The death of Colten Boushie in Saskatchewan and Gerald Stanley acquittal sparked a national discussion on the Canadian justice system and anti-indigenous racism in Canada.
In an effort to address this issue, Veldon Coburn, course lecturer for the McGill Institute for the Study of Canada, will open his classroom on Friday (February 16, 11:30 AM – 12:30 PM in Arts W-215) to students and anyone interested with a public talk on justice and race in Saskatchewan, followed by a Q&A session.
Veldon Coburn answered our questions about his thoughts on the trial and what could be done to fight marginalization of Indigenous people in Canada.
How did you react to the jury in Saskatchewan finding Gerald Stanley not guilty of second-degree murder?
Veldon Coburn: “I was quite taken aback largely with disappointment. Like all other observers, I had only a very limited knowledge of the evidence presented and the arguments proffered by both the Crown and the defense. Everything I knew about the case was from closely following media reports. Even still, however, I think a cautious judgment of the facts reported could reasonably lead one to the conclusion that Gerald Stanley was guilty, at least, of the lesser charge of manslaughter.
Despite the disheartening outcome—from my view—it wasn’t altogether surprising.
I say this based on my own personal experience. I’ve lived in Saskatchewan. I did complete my master’s degree at the University of Regina. I’ve seen instances of pernicious anti-Indigenous racism and, as a white-coded Anishinaabe that is considerably fair skin, I’ve been around unreserved expressions of hate filled anti-Indigenous racism, spoken freely by everyday Saskatchewan residents that had no knowledge of my Indigeneity. And I’ve also done some work—and published—research on anti-Indigenous racism and justice in Saskatchewan.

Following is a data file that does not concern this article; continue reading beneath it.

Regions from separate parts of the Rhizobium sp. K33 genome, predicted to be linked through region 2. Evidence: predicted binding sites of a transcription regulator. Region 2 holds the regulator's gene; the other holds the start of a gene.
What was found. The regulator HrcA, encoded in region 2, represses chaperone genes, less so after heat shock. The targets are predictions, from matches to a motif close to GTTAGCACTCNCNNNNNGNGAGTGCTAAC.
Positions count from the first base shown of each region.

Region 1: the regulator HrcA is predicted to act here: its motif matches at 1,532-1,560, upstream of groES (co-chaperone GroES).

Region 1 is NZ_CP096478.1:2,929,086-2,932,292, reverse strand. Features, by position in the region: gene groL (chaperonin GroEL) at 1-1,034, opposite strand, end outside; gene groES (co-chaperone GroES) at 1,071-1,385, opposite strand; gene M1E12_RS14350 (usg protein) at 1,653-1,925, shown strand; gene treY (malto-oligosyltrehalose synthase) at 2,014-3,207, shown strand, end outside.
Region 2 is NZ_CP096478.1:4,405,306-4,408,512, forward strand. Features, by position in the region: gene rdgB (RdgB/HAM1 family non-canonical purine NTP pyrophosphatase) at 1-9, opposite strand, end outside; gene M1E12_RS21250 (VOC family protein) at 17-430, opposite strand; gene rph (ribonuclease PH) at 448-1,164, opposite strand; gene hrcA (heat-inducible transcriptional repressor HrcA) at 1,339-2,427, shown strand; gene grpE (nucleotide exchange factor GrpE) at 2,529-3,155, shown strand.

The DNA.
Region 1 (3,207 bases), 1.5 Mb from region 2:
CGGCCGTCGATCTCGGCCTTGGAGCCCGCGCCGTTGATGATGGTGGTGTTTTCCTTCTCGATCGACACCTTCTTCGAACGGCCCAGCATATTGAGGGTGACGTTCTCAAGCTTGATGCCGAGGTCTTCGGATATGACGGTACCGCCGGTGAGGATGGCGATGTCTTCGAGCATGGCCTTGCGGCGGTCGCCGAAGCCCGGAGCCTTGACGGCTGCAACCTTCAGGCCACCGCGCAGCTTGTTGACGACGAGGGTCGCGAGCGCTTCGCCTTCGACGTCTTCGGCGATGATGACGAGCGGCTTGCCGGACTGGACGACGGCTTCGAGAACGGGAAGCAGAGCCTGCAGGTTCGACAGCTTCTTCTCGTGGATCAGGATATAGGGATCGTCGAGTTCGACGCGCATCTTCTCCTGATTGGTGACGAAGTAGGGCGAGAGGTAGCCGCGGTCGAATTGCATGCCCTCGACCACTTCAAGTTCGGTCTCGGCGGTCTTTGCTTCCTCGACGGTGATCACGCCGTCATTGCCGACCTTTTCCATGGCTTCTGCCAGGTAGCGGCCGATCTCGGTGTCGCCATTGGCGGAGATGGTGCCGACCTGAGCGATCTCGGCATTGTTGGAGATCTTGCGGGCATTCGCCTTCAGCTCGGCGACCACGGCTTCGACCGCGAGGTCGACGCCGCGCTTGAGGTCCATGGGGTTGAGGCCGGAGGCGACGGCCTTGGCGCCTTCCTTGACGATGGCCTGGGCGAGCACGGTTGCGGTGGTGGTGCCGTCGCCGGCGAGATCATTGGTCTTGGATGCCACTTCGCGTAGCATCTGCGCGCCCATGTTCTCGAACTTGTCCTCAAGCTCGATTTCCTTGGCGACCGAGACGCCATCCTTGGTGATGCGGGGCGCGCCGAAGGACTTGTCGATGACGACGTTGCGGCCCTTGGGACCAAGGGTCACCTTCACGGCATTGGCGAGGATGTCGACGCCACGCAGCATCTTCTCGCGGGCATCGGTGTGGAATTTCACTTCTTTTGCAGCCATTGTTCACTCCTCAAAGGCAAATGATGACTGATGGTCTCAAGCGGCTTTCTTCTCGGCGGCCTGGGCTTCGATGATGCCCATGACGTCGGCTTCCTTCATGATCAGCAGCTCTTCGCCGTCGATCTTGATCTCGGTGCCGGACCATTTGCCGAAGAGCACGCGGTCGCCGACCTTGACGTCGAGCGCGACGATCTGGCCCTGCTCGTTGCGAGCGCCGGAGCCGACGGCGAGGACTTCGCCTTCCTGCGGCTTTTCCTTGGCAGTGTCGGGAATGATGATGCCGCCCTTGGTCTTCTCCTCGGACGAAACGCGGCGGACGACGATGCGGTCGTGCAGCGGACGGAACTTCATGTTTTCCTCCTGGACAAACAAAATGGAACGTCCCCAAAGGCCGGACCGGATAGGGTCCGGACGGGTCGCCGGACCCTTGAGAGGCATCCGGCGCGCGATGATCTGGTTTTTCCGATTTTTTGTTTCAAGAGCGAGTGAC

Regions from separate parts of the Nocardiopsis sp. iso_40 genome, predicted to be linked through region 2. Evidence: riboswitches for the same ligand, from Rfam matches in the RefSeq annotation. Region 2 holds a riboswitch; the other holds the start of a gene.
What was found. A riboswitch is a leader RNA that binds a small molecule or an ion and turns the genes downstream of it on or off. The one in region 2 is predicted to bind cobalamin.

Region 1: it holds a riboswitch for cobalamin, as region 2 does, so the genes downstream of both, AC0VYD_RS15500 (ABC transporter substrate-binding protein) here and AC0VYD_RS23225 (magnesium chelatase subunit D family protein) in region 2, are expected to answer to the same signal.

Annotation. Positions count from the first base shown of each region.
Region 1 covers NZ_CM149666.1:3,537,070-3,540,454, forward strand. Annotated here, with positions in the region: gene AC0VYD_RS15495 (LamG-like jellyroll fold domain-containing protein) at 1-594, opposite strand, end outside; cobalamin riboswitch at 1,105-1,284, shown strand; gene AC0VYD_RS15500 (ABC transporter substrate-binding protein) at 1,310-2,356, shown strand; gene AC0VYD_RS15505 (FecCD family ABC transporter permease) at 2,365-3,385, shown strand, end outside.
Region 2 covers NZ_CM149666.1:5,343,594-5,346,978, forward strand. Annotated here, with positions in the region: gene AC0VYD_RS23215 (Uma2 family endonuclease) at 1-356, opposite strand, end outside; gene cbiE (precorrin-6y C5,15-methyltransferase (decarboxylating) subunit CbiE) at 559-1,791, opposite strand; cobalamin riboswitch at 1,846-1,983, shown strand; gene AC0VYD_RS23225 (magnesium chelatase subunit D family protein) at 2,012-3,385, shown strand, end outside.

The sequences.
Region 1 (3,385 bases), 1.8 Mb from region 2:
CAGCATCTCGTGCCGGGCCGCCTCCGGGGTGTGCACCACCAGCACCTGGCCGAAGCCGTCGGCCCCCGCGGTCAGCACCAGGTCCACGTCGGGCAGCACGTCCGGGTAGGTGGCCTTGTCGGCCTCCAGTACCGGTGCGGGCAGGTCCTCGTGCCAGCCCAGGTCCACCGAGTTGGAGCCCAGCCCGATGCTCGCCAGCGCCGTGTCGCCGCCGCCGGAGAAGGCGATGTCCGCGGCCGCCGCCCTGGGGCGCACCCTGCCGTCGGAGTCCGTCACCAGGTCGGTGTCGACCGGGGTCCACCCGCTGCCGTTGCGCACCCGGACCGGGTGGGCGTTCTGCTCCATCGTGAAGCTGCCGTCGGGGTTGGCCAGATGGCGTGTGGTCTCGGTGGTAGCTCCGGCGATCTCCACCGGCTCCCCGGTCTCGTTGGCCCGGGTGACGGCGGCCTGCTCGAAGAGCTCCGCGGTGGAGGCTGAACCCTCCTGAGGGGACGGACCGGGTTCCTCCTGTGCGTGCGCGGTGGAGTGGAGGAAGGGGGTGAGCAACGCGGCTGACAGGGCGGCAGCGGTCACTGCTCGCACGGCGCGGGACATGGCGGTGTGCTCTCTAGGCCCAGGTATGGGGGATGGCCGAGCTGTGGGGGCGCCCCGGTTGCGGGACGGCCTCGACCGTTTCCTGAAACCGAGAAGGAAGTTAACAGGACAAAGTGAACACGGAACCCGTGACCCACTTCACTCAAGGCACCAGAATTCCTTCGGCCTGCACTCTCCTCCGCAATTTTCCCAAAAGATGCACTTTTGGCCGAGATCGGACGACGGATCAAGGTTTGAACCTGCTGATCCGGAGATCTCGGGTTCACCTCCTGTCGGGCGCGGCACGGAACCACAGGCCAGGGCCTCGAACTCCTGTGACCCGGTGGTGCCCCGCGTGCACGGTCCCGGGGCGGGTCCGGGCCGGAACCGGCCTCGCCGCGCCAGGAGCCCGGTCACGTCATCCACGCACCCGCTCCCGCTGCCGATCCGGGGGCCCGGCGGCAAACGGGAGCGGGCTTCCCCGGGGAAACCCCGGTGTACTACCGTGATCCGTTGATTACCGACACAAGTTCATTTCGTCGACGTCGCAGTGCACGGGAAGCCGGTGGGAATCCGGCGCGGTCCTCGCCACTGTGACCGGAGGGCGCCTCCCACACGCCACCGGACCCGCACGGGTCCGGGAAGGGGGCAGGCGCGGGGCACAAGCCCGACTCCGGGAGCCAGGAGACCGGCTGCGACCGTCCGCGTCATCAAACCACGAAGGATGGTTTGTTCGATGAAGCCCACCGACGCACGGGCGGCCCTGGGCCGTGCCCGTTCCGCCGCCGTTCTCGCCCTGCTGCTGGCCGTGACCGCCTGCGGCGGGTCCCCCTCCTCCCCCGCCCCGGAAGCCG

So I have more than personal anecdotes to inform my view that white, settler Saskatchewan is considerably hostile to Indigenous peoples. Thus, I wasn’t terribly surprised by a verdict that would defy a seemingly reasonable conclusion.”
Looking forward, what are your thoughts on justice and racism in Saskatchewan and Canada?
Veldon Coburn: “It is difficult to harbour much hope, but that’s what my ancestors have relied on for centuries. The high-minded thing is to be hopeful because others that have lived with unspeakable injustice, survivors of Indian Residential Schools for instance, have held onto hope without any reason to do so.
Nevertheless, I have considerable misgivings that anti-Indigenous racism and similar negative sentiments will subside anytime soon.
That said, considerable injustice against Indigenous people will continue across Canada, particularly in Saskatchewan where anti-Indigenous racism is quite amplified. Many of the reasons that Indigenous people arrive within the formal justice system (i.e., policing, courts, corrections) stems from the injustice of their lived existence: substantive inequality in all aspects of social, civil, cultural, economic, and political domains.